The New Euro Plan: Is Greek Bailout 2.0 the Real Deal?

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Tobias Schwarz / Reuters

German Chancellor Angela Merkel welcomes France's President Nicolas Sarkozy before talks in Berlin, July 20, 2011

As they paraded out of their summit chamber late Thursday to hail their new €109 billion ($157 billion) debt deal for Greece, Europe's leaders all wore bullish I-told-you-so expressions, aimed squarely at the doubters who questioned whether there was any political will left to save the beleaguered euro from oblivion.

The agreement to restructure Greece's crippling debt came after weeks of dithering by the 17 euro-zone governments. But after the announcement of the agreement in Brussels Thursday, French President Nicolas Sarkozy called the decisions Europe had taken to protect Greece "mighty and weighty." German Chancellor Angela Merkel added that the deal, struck at the end of an eight-hour summit, "means more certainty for our common currency and so a more solid basis for our business and our economy in general." It also meant that after nearly two years of often ineffective responses to its financial calamities, the euro zone appeared to be moving toward the sort of fiscal cohesion that supporters hope will leave it far better able to deal with such crises in the future.

The 16-point package includes an agreement by Greece's private-sector creditors to accept a write-down of about €37 billion ($53 billion) through debt swaps and rollovers. This is seen as a victory for Merkel, who had long argued that private lenders should take a hit on the debt alongside governments. The process is likely to trigger a selective default, as private investors "voluntarily" agree to the haircuts. But it's still a default as far as ratings agencies are concerned, which the European Central Bank had attempted to avoid at all costs. "The demand to prevent a selective default has been removed," Dutch Finance Minister Jan Kees de Jager said.

While the European Financial Stability Facility, the rescue fund set up last year, will not receive new funding, it will be allowed to lend to any countries without a bailout currently in place and to recapitalize struggling banks. "We have agreed to create the beginnings of a European Monetary Fund," Sarkozy said.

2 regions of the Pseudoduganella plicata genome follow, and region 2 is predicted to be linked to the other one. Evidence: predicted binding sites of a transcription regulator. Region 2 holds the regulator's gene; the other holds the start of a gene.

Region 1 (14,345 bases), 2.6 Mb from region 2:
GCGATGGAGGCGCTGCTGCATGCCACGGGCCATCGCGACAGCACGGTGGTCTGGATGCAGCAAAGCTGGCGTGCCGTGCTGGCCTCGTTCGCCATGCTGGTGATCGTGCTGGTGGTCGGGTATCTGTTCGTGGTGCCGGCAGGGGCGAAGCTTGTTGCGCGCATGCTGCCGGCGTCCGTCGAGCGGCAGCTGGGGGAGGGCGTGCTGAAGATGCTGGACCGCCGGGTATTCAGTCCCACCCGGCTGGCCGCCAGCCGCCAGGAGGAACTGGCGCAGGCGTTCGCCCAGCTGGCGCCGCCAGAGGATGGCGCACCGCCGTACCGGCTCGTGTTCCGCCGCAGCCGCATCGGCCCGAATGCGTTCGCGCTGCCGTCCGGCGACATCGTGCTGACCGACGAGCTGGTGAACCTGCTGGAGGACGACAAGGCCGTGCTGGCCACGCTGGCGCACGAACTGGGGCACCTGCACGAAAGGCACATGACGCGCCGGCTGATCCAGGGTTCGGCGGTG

The plan also includes lower interest rates on existing bailout loans for Greece, Ireland and Portugal (about 3.5%); repayment schedules extended from seven years up to 30; bigger steps toward closer financial integration; a €20 billion recapitalization of Greek banks and a "Marshall Plan" of European public investment to help revive the Greek economy. "We needed a credible package. We have a credible package," said European Commission President José Manuel Barroso.

European Council President Herman van Rompuy, who chaired the meeting, said the plan addressed the euro-zone leaders' key concern: that Greece's contagion would spread to other vulnerable economies like Spain's and Italy's. "We created a solid firewall and better fire-brigade equipment," he said.

There is, however, a nagging sense of déjà vu about the deal. It was only in May of last year that Greece was granted a €110 billion ($160 billion) bailout after another drawn-out Brussels summit that was supposed to quell the markets' swirls. But since then, Greek debt has soared to €340 billion ($490 billion) — nearly 170% of its GDP — while its economy has slumped.

As recently as last month, euro-zone leaders had hoped to have more time to figure out the details of a second Greek bailout, which would have included a soft restructuring of Greece's debt sometime in 2014. But their plans were shattered by the spread of financial turmoil to Italy, a country too big to bail out, and to Spain, with yields on the bonds of both countries reaching historic highs.

Nonetheless, the key breakthrough within the euro zone came the night before the leaders met in Brussels: on Wednesday Sarkozy flew to Berlin for seven hours of talks with Merkel to hammer out a deal between them on how to handle losses suffered by Greece's private creditors. By then, markets had become so jittery that U.S. President Barack Obama felt compelled to phone Merkel to express his concerns about the crisis. Even Britain's Chancellor of the Exchequer George Osborne, vehemently opposed to joining the euro, appealed to euro-zone leaders to agree on further reforms, saying the "remorseless logic" of monetary union demanded greater fiscal union, including Europe-wide coordination on taxes and spending.

One of the 16 items in the summit deal, which may prove critical, is a pledge by the euro-zone leaders to work on better crisis management. Part of the reason for the euro zone's fumbling response to the debt crisis, now nearing the end of its second year, is that its leaders had few economic levers to pull. If it seemed policymakers and officials were making it up as they went along, that is because they probably were.

Momentous though the deal may be, it is still essentially buying the euro zone time to consolidate its financial system and isolate Greece from other vulnerable members. But buying time might give Europe's governments a chance to work more seriously on chipping away at their mountains of debt. With the cover of long bond maturities and lower interest rates, they may be able to focus on building sustainable economic growth rather than following the current policy vogue of painful — and sometimes counterproductive — austerity measures. Significantly, markets reacted positively to the summit agreement: world stocks and the euro rose after news of a plan seeped out.

The summit agreement may not be a huge leap forward, but it is a baby step that takes the euro zone down the path toward fiscal integration and a monetary union. Whether the euro-zone leaders can maintain their resolve over the coming months and years is another matter.